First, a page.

Click here for more current events lesson plans matched to national standards.
How to use this story in a classroom...
Online NewsHour Extra: Title IX: Hurting or Helping?
Online NewsHour: Exam Questions
Online NewsHour: Growing Apart
Gender Gap 101 Posted: 10.02.02
The gender gap is widening on college campuses. Female students continue to outnumber male students, although men still hold more positions of power on campus. What do these trends mean for students and the future of higher education?
These days, the seats in college lecture halls are filled more frequently by female students than their male counterparts.
Women now make up 56 percent of the college population -- and that number continues to rise. Within ten years, three million more women than men could be attending college.
But this growing trend only tells half the story. While female students are the majority, males continue to hold more decision-making administration positions.
Where did the guys go?
Thirty years ago, male students were the majority on college campuses. Because traditionally, men were the family breadwinners, college was the path to career advancement and higher salaries.
But during the feminist movements of the 1970s, more girls sought career paths and enrolled in college to pursue a degree. By the mid- 1980s, more women than men were attending college.
At the same time, there was an unexpected drop in the number of boys applying to college -- a decline that has continued, baffling educators. No one can pinpoint the exact reason for the trend, although researchers have a number of theories.
According to the National Center for Education Statistics boys drop out or are expelled from school in higher numbers than girls. And male students are three times more likely to be enrolled in special education programs.
Author Christina Hoff Sommers attributes the drop to early stereotyping of boys as "too aggressive" and "non-academic." In her book, The War Against Boys, Sommers writes that many boys don't receive enough social support and mentoring to become straight-A students and therefore become disinterested in higher education.
Still others point to the growing number of men seeking jobs in repair, construction, technology and other areas that often don't require a four-year degree but promise a good salary.
Reverse gap behind the scenes
Along with the number of women attending college, more women can be found working behind the scenes as professors and administrators. Today, women account for 20 percent of college presidents, heading up schools such as the University of Pennsylvania, Princeton University and Brown University.
But women still face many challenges in higher education. A recent survey by the Council for Advancement and Support of Education said men still hold more of the upper management and decision-making positions at colleges and continue to earn higher salaries.
While women earn a higher percentage of bachelor's and master's degrees, they earn fewer doctorate degrees than men. There are also fewer women in many careers, including math, engineering, science and computers.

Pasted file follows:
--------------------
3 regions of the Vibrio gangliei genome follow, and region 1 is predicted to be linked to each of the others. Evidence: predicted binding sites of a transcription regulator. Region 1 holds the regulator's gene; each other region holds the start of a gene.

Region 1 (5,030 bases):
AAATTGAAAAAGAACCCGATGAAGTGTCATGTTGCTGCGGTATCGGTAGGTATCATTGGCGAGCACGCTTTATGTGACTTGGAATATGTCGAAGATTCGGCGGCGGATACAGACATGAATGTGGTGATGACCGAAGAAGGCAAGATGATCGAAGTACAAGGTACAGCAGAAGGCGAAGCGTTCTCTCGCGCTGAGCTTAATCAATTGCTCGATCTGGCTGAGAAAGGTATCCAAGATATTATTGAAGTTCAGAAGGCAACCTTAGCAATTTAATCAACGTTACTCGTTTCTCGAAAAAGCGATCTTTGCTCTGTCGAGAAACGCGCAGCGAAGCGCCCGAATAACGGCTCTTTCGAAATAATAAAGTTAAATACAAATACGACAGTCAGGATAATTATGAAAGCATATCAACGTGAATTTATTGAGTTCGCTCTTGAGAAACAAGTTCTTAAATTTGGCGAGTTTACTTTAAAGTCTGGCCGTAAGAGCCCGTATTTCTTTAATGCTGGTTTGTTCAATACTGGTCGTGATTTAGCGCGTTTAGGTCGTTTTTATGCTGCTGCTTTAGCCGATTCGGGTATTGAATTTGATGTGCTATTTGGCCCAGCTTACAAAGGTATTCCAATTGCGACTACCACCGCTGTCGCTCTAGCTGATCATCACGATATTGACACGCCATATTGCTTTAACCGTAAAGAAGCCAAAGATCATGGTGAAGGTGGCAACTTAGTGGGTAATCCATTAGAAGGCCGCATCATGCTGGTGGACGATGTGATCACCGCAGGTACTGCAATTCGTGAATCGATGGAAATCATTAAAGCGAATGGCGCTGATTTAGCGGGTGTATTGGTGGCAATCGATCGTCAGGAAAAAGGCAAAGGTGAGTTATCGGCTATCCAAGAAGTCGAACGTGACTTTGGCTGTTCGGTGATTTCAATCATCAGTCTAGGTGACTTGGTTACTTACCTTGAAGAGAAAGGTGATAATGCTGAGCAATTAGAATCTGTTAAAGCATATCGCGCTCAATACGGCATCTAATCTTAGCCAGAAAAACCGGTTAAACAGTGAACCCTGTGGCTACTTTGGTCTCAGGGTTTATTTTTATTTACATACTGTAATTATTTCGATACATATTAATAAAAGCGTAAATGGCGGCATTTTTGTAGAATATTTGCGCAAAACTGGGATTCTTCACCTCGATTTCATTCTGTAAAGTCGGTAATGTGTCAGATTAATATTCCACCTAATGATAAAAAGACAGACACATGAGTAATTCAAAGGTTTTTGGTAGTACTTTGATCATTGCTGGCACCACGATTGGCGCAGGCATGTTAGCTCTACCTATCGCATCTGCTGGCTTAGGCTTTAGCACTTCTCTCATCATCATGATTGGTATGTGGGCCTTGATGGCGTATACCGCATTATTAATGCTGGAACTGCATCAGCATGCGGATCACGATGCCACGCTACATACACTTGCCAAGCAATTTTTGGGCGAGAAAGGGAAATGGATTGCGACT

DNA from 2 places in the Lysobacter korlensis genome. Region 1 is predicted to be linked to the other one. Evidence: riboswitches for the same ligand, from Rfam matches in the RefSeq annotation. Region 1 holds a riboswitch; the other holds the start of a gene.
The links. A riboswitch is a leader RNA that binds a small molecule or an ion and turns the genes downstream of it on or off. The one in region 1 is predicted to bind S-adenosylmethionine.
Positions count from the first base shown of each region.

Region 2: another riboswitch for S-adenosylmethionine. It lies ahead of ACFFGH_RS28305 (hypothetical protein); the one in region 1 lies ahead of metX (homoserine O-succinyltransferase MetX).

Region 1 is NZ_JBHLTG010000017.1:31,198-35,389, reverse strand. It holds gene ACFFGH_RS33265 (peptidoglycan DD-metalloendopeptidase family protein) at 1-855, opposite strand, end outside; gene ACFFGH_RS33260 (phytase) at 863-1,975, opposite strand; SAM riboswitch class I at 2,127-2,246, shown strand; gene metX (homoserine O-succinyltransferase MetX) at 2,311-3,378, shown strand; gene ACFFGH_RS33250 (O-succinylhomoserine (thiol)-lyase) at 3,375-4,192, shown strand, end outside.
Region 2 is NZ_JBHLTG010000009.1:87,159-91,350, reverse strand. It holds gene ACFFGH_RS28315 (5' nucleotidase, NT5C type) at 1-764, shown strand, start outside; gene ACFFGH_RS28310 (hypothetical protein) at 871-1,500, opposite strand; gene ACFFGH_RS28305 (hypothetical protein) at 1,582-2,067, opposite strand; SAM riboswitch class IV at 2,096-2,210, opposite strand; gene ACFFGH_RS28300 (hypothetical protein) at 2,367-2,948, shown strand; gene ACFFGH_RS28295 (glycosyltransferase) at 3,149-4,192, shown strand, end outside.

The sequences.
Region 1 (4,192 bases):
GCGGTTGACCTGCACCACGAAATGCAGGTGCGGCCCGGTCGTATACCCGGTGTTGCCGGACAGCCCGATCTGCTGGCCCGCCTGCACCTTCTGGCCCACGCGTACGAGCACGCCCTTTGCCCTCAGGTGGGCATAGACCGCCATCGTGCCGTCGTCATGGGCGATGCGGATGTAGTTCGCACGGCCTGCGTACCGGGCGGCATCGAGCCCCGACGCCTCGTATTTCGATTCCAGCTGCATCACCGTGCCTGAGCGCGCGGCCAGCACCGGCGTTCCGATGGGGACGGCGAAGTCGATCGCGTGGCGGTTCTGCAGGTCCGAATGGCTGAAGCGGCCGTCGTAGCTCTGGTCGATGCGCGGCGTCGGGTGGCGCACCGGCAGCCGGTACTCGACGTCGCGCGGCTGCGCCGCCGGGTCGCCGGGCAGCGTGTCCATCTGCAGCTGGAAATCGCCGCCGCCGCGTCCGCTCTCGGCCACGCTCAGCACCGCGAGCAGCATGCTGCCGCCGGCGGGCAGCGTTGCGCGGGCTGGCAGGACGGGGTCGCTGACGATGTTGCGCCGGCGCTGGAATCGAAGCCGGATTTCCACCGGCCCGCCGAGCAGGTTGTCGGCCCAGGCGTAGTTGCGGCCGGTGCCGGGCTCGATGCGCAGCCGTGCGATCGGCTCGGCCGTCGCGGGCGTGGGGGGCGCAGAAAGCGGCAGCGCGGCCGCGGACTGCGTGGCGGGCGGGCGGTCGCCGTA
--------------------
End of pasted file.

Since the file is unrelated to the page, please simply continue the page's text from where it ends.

Women's advocacy groups like the American Association of University Women are pushing for colleges to make these issues a priority, but the focus for many schools still centers on recruiting more men.
Attempts to attract more male students
To increase male enrollment, schools such as Austin Peay in Tennessee have formed partnerships with male mentoring groups to encourage younger students to aim for college.
Other schools, such as Dickinson College and DePaul University, have modified their recruiting and admissions policies, sending out extra mailings to boys and paying close attention to male candidates. However public universities, face legal challenges to recruiting males.
Last July the University of Georgia lost a lawsuit filed by female students because of an affirmative-action policy that favored boys. Junior Shanna Norris voiced a common frustration: "It's not fair that a boy would get extra weight (in the admissions index) over a girl, but it would be better if there were more boys on campus."
Predictions for the future
The effect of larger female populations at colleges could register some noticeable changes, including the types of courses or programs that are offered. The influx of female students has already led to Women's Studies and more diverse classes and programs. As the proportion of women grows, schools might make similar additions.
And if women continue to make up the college student majority, there could be more pressure to hire women in decision-making positions.
Of course, schools must also confront the question of how social life on campus will evolve. Economist Andrew Sum believes a continuing decline in the number of college-educated men will mean that women who expect to marry a man with a similar education background will face a "marriage squeeze" that he sees as a serious economic and cultural problem.
"The choices for younger women will be more constrained than they were 20 years ago," Sum said in an ABC News interview.
Ultimately, the greatest challenge for colleges is to address the gender gap in ways that ensure that both boys and girls have equal access to opportunity in the halls of the nation's universities.
--By Raven Tyler, NewsHour Extra
Copyright © MacNeil-Lehrer Productions All Rights Reserved